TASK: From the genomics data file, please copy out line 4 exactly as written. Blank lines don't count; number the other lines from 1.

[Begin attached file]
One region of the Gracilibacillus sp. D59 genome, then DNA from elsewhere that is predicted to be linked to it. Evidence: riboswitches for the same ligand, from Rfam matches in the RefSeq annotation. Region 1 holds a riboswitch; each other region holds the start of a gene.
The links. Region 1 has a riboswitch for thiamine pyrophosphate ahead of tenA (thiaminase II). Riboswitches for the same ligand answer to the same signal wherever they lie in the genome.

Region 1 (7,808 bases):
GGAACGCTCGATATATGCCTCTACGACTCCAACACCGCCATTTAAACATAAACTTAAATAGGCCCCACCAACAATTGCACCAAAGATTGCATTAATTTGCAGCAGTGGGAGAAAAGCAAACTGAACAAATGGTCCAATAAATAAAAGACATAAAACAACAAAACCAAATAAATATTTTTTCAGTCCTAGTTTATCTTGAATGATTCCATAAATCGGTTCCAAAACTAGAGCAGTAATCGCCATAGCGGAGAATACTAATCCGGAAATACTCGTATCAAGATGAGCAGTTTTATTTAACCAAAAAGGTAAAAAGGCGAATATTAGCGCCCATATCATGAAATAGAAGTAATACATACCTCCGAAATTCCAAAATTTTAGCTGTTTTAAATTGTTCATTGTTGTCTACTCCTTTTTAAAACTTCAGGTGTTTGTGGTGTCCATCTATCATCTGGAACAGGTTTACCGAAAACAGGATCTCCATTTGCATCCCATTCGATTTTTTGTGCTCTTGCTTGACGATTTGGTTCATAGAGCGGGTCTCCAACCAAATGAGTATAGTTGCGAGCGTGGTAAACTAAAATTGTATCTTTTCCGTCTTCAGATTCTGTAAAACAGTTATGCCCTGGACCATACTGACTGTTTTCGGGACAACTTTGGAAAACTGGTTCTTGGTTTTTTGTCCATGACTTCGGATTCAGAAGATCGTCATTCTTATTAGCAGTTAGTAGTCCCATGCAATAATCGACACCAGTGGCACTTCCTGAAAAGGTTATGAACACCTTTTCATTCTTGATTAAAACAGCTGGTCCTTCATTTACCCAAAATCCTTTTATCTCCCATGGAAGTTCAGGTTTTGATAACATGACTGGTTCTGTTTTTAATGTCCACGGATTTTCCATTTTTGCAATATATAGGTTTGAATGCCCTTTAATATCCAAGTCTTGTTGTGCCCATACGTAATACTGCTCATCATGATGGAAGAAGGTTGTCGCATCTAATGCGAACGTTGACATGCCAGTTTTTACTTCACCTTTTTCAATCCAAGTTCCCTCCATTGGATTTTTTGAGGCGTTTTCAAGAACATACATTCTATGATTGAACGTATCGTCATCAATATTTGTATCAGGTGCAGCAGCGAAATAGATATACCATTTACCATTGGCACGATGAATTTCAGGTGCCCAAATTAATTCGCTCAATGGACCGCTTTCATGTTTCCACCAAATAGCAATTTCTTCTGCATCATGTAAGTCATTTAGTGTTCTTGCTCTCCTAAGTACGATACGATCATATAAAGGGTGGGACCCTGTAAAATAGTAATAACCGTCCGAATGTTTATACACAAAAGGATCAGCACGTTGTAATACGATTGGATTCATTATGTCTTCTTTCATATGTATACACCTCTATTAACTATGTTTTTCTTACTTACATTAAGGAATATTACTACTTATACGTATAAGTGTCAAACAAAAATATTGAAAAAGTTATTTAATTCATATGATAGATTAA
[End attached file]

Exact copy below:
GGAACGCTCGATATATGCCTCTACGACTCCAACACCGCCATTTAAACATAAACTTAAATAGGCCCCACCAACAATTGCACCAAAGATTGCATTAATTTGCAGCAGTGGGAGAAAAGCAAACTGAACAAATGGTCCAATAAATAAAAGACATAAAACAACAAAACCAAATAAATATTTTTTCAGTCCTAGTTTATCTTGAATGATTCCATAAATCGGTTCCAAAACTAGAGCAGTAATCGCCATAGCGGAGAATACTAATCCGGAAATACTCGTATCAAGATGAGCAGTTTTATTTAACCAAAAAGGTAAAAAGGCGAATATTAGCGCCCATATCATGAAATAGAAGTAATACATACCTCCGAAATTCCAAAATTTTAGCTGTTTTAAATTGTTCATTGTTGTCTACTCCTTTTTAAAACTTCAGGTGTTTGTGGTGTCCATCTATCATCTGGAACAGGTTTACCGAAAACAGGATCTCCATTTGCATCCCATTCGATTTTTTGTGCTCTTGCTTGACGATTTGGTTCATAGAGCGGGTCTCCAACCAAATGAGTATAGTTGCGAGCGTGGTAAACTAAAATTGTATCTTTTCCGTCTTCAGATTCTGTAAAACAGTTATGCCCTGGACCATACTGACTGTTTTCGGGACAACTTTGGAAAACTGGTTCTTGGTTTTTTGTCCATGACTTCGGATTCAGAAGATCGTCATTCTTATTAGCAGTTAGTAGTCCCATGCAATAATCGACACCAGTGGCACTTCCTGAAAAGGTTATGAACACCTTTTCATTCTTGATTAAAACAGCTGGTCCTTCATTTACCCAAAATCCTTTTATCTCCCATGGAAGTTCAGGTTTTGATAACATGACTGGTTCTGTTTTTAATGTCCACGGATTTTCCATTTTTGCAATATATAGGTTTGAATGCCCTTTAATATCCAAGTCTTGTTGTGCCCATACGTAATACTGCTCATCATGATGGAAGAAGGTTGTCGCATCTAATGCGAACGTTGACATGCCAGTTTTTACTTCACCTTTTTCAATCCAAGTTCCCTCCATTGGATTTTTTGAGGCGTTTTCAAGAACATACATTCTATGATTGAACGTATCGTCATCAATATTTGTATCAGGTGCAGCAGCGAAATAGATATACCATTTACCATTGGCACGATGAATTTCAGGTGCCCAAATTAATTCGCTCAATGGACCGCTTTCATGTTTCCACCAAATAGCAATTTCTTCTGCATCATGTAAGTCATTTAGTGTTCTTGCTCTCCTAAGTACGATACGATCATATAAAGGGTGGGACCCTGTAAAATAGTAATAACCGTCCGAATGTTTATACACAAAAGGATCAGCACGTTGTAATACGATTGGATTCATTATGTCTTCTTTCATATGTATACACCTCTATTAACTATGTTTTTCTTACTTACATTAAGGAATATTACTACTTATACGTATAAGTGTCAAACAAAAATATTGAAAAAGTTATTTAATTCATATGATAGATTAA